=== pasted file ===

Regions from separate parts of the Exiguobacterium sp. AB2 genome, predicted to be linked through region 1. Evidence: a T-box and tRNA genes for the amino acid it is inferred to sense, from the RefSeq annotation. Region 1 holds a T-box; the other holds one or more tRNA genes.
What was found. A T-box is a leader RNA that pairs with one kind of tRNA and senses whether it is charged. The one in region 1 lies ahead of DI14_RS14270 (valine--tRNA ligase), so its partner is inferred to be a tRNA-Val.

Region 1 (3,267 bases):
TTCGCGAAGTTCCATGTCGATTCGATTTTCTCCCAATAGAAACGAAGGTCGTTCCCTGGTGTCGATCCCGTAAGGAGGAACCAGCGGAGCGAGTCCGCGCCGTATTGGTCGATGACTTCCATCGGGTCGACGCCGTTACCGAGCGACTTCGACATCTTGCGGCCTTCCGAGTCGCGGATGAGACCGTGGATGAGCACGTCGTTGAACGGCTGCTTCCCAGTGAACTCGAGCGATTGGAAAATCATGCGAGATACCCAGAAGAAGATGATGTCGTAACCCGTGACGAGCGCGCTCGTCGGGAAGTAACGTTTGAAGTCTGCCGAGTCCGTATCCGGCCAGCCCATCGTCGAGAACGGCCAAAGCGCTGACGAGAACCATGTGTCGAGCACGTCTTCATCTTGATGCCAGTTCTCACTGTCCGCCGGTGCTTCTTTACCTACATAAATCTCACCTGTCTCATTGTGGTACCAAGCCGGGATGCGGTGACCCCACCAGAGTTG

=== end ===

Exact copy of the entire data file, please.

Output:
Regions from separate parts of the Exiguobacterium sp. AB2 genome, predicted to be linked through region 1. Evidence: a T-box and tRNA genes for the amino acid it is inferred to sense, from the RefSeq annotation. Region 1 holds a T-box; the other holds one or more tRNA genes.
What was found. A T-box is a leader RNA that pairs with one kind of tRNA and senses whether it is charged. The one in region 1 lies ahead of DI14_RS14270 (valine--tRNA ligase), so its partner is inferred to be a tRNA-Val.

Region 1 (3,267 bases):
TTCGCGAAGTTCCATGTCGATTCGATTTTCTCCCAATAGAAACGAAGGTCGTTCCCTGGTGTCGATCCCGTAAGGAGGAACCAGCGGAGCGAGTCCGCGCCGTATTGGTCGATGACTTCCATCGGGTCGACGCCGTTACCGAGCGACTTCGACATCTTGCGGCCTTCCGAGTCGCGGATGAGACCGTGGATGAGCACGTCGTTGAACGGCTGCTTCCCAGTGAACTCGAGCGATTGGAAAATCATGCGAGATACCCAGAAGAAGATGATGTCGTAACCCGTGACGAGCGCGCTCGTCGGGAAGTAACGTTTGAAGTCTGCCGAGTCCGTATCCGGCCAGCCCATCGTCGAGAACGGCCAAAGCGCTGACGAGAACCATGTGTCGAGCACGTCTTCATCTTGATGCCAGTTCTCACTGTCCGCCGGTGCTTCTTTACCTACATAAATCTCACCTGTCTCATTGTGGTACCAAGCCGGGATGCGGTGACCCCACCAGAGTTG